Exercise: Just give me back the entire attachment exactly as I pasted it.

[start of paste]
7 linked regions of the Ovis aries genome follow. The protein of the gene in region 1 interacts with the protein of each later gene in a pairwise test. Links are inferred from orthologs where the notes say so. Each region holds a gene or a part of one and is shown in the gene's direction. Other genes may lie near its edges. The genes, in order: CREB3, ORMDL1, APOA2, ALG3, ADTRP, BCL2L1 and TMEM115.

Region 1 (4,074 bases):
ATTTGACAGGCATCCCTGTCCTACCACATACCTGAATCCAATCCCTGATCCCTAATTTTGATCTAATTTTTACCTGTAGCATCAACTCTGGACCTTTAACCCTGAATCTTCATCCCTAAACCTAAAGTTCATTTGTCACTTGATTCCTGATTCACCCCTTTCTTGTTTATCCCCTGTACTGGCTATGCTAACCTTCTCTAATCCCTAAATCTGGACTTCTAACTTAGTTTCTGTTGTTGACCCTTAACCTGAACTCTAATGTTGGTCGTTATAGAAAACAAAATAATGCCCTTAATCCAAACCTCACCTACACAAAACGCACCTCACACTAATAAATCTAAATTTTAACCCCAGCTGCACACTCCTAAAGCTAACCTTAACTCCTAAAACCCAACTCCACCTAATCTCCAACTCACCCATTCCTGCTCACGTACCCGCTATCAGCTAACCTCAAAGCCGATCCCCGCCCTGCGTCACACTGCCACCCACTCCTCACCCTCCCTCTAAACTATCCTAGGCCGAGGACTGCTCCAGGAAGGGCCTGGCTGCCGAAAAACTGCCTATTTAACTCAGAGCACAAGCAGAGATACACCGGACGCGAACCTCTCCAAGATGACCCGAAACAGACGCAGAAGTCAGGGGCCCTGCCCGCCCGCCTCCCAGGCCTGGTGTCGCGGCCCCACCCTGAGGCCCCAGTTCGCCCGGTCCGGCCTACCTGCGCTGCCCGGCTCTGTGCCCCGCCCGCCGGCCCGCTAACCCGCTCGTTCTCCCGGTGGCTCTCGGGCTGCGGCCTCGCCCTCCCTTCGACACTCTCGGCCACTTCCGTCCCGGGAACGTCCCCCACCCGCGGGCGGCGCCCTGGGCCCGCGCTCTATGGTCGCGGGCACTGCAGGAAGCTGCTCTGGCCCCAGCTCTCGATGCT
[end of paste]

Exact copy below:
7 linked regions of the Ovis aries genome follow. The protein of the gene in region 1 interacts with the protein of each later gene in a pairwise test. Links are inferred from orthologs where the notes say so. Each region holds a gene or a part of one and is shown in the gene's direction. Other genes may lie near its edges. The genes, in order: CREB3, ORMDL1, APOA2, ALG3, ADTRP, BCL2L1 and TMEM115.

Region 1 (4,074 bases):
ATTTGACAGGCATCCCTGTCCTACCACATACCTGAATCCAATCCCTGATCCCTAATTTTGATCTAATTTTTACCTGTAGCATCAACTCTGGACCTTTAACCCTGAATCTTCATCCCTAAACCTAAAGTTCATTTGTCACTTGATTCCTGATTCACCCCTTTCTTGTTTATCCCCTGTACTGGCTATGCTAACCTTCTCTAATCCCTAAATCTGGACTTCTAACTTAGTTTCTGTTGTTGACCCTTAACCTGAACTCTAATGTTGGTCGTTATAGAAAACAAAATAATGCCCTTAATCCAAACCTCACCTACACAAAACGCACCTCACACTAATAAATCTAAATTTTAACCCCAGCTGCACACTCCTAAAGCTAACCTTAACTCCTAAAACCCAACTCCACCTAATCTCCAACTCACCCATTCCTGCTCACGTACCCGCTATCAGCTAACCTCAAAGCCGATCCCCGCCCTGCGTCACACTGCCACCCACTCCTCACCCTCCCTCTAAACTATCCTAGGCCGAGGACTGCTCCAGGAAGGGCCTGGCTGCCGAAAAACTGCCTATTTAACTCAGAGCACAAGCAGAGATACACCGGACGCGAACCTCTCCAAGATGACCCGAAACAGACGCAGAAGTCAGGGGCCCTGCCCGCCCGCCTCCCAGGCCTGGTGTCGCGGCCCCACCCTGAGGCCCCAGTTCGCCCGGTCCGGCCTACCTGCGCTGCCCGGCTCTGTGCCCCGCCCGCCGGCCCGCTAACCCGCTCGTTCTCCCGGTGGCTCTCGGGCTGCGGCCTCGCCCTCCCTTCGACACTCTCGGCCACTTCCGTCCCGGGAACGTCCCCCACCCGCGGGCGGCGCCCTGGGCCCGCGCTCTATGGTCGCGGGCACTGCAGGAAGCTGCTCTGGCCCCAGCTCTCGATGCT